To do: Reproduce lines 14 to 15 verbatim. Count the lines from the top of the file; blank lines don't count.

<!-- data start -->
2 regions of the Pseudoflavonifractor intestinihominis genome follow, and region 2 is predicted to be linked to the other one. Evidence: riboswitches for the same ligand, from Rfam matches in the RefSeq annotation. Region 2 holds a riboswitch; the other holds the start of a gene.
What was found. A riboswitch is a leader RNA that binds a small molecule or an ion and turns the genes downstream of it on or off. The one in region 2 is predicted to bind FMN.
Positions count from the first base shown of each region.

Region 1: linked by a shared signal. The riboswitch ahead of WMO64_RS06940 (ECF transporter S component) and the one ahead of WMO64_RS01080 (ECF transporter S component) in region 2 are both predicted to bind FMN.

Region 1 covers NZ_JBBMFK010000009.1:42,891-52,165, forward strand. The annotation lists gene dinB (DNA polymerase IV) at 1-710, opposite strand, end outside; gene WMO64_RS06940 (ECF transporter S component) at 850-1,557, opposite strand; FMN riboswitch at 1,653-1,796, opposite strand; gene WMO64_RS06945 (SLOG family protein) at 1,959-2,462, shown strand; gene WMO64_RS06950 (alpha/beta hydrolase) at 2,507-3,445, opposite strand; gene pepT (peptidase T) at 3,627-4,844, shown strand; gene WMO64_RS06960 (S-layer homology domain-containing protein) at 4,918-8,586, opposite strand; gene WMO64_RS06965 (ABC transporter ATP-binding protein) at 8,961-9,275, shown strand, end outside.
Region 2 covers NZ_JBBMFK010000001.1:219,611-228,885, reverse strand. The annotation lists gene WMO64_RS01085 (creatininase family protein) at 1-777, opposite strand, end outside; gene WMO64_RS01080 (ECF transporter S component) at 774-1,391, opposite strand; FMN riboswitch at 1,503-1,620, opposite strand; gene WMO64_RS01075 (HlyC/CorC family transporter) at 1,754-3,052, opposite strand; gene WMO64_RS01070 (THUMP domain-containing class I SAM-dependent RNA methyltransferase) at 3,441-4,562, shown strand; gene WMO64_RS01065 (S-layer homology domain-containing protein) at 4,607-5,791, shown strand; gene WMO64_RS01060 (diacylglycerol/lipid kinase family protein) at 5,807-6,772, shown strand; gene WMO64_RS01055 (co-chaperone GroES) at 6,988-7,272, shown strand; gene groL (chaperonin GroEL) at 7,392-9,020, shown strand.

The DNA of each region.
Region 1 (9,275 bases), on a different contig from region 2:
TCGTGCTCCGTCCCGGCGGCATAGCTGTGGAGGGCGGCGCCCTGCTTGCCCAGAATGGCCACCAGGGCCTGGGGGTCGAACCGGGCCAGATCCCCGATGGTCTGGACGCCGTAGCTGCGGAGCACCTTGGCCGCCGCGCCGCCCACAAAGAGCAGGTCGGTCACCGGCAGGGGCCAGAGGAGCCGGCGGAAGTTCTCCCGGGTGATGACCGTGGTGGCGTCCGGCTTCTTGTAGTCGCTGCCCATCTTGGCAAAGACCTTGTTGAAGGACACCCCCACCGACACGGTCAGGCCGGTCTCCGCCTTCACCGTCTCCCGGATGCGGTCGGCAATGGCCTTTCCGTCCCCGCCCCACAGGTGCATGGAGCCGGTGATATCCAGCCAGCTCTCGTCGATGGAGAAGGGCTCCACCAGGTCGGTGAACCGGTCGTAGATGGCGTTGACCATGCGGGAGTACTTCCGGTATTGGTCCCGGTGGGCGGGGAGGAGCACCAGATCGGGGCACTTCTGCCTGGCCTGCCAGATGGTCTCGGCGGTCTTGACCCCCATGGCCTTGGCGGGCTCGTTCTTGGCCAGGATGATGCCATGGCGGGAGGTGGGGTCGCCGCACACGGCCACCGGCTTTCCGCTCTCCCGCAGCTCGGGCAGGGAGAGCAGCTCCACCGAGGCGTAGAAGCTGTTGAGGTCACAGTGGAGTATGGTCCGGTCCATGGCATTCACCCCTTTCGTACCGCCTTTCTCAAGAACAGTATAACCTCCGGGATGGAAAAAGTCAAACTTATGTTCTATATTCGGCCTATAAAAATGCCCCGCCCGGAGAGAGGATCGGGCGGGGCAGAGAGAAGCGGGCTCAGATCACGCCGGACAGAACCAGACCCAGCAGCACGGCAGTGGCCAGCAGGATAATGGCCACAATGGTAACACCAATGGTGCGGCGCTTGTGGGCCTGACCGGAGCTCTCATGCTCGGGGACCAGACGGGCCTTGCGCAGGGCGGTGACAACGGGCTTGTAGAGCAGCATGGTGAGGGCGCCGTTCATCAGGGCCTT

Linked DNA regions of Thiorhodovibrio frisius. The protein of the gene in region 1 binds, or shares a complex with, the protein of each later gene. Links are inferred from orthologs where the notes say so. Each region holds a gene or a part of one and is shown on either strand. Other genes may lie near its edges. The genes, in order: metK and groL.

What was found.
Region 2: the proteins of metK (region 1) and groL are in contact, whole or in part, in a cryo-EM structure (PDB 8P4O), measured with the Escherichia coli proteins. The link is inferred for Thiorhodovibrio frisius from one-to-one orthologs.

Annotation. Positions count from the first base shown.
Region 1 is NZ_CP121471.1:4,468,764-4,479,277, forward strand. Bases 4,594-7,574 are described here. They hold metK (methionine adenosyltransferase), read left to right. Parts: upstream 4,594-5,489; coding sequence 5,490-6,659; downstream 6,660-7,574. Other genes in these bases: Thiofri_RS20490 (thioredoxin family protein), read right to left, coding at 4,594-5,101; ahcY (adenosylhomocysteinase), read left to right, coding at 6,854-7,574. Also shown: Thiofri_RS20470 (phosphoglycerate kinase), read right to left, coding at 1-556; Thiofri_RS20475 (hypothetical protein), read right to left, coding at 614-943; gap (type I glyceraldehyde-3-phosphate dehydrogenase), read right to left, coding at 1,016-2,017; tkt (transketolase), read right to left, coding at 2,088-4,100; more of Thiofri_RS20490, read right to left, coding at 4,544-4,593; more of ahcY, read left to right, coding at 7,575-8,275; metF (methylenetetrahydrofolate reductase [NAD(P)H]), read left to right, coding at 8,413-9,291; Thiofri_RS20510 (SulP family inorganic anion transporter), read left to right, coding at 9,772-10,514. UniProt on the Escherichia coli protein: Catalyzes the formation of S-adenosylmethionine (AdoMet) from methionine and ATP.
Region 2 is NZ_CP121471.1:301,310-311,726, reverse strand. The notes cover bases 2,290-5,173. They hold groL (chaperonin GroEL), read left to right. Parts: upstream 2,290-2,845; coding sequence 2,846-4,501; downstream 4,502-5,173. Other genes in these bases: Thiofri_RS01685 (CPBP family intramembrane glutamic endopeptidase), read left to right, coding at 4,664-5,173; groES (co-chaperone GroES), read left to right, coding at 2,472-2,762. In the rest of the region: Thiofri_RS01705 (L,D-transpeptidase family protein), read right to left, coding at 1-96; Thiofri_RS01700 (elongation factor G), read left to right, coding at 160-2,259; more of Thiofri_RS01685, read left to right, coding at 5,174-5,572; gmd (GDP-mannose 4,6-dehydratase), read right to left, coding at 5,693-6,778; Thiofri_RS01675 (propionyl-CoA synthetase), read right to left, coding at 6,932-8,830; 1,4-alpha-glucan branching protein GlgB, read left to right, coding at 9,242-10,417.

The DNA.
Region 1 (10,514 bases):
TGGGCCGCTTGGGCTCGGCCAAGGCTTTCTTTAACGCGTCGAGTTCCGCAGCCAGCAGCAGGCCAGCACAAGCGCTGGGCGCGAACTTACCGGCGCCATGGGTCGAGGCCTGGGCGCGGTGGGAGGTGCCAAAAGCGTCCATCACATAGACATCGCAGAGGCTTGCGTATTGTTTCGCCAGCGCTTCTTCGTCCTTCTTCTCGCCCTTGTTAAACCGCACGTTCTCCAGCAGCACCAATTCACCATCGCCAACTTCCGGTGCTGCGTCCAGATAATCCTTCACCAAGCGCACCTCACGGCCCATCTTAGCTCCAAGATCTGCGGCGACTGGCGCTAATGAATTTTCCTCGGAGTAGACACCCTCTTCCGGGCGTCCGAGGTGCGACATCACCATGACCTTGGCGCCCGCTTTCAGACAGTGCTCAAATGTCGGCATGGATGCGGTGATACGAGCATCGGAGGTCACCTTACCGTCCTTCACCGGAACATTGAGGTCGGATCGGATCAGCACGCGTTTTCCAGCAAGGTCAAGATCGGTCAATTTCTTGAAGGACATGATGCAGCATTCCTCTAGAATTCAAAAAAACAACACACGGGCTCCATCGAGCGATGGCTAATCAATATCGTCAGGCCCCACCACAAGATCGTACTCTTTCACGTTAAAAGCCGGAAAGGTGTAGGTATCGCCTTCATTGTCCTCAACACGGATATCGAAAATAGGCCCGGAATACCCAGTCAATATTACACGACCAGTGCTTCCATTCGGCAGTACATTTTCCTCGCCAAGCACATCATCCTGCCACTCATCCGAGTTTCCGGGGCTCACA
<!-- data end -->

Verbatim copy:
Region 1 is NZ_CP121471.1:4,468,764-4,479,277, forward strand. Bases 4,594-7,574 are described here. They hold metK (methionine adenosyltransferase), read left to right. Parts: upstream 4,594-5,489; coding sequence 5,490-6,659; downstream 6,660-7,574. Other genes in these bases: Thiofri_RS20490 (thioredoxin family protein), read right to left, coding at 4,594-5,101; ahcY (adenosylhomocysteinase), read left to right, coding at 6,854-7,574. Also shown: Thiofri_RS20470 (phosphoglycerate kinase), read right to left, coding at 1-556; Thiofri_RS20475 (hypothetical protein), read right to left, coding at 614-943; gap (type I glyceraldehyde-3-phosphate dehydrogenase), read right to left, coding at 1,016-2,017; tkt (transketolase), read right to left, coding at 2,088-4,100; more of Thiofri_RS20490, read right to left, coding at 4,544-4,593; more of ahcY, read left to right, coding at 7,575-8,275; metF (methylenetetrahydrofolate reductase [NAD(P)H]), read left to right, coding at 8,413-9,291; Thiofri_RS20510 (SulP family inorganic anion transporter), read left to right, coding at 9,772-10,514. UniProt on the Escherichia coli protein: Catalyzes the formation of S-adenosylmethionine (AdoMet) from methionine and ATP.
Region 2 is NZ_CP121471.1:301,310-311,726, reverse strand. The notes cover bases 2,290-5,173. They hold groL (chaperonin GroEL), read left to right. Parts: upstream 2,290-2,845; coding sequence 2,846-4,501; downstream 4,502-5,173. Other genes in these bases: Thiofri_RS01685 (CPBP family intramembrane glutamic endopeptidase), read left to right, coding at 4,664-5,173; groES (co-chaperone GroES), read left to right, coding at 2,472-2,762. In the rest of the region: Thiofri_RS01705 (L,D-transpeptidase family protein), read right to left, coding at 1-96; Thiofri_RS01700 (elongation factor G), read left to right, coding at 160-2,259; more of Thiofri_RS01685, read left to right, coding at 5,174-5,572; gmd (GDP-mannose 4,6-dehydratase), read right to left, coding at 5,693-6,778; Thiofri_RS01675 (propionyl-CoA synthetase), read right to left, coding at 6,932-8,830; 1,4-alpha-glucan branching protein GlgB, read left to right, coding at 9,242-10,417.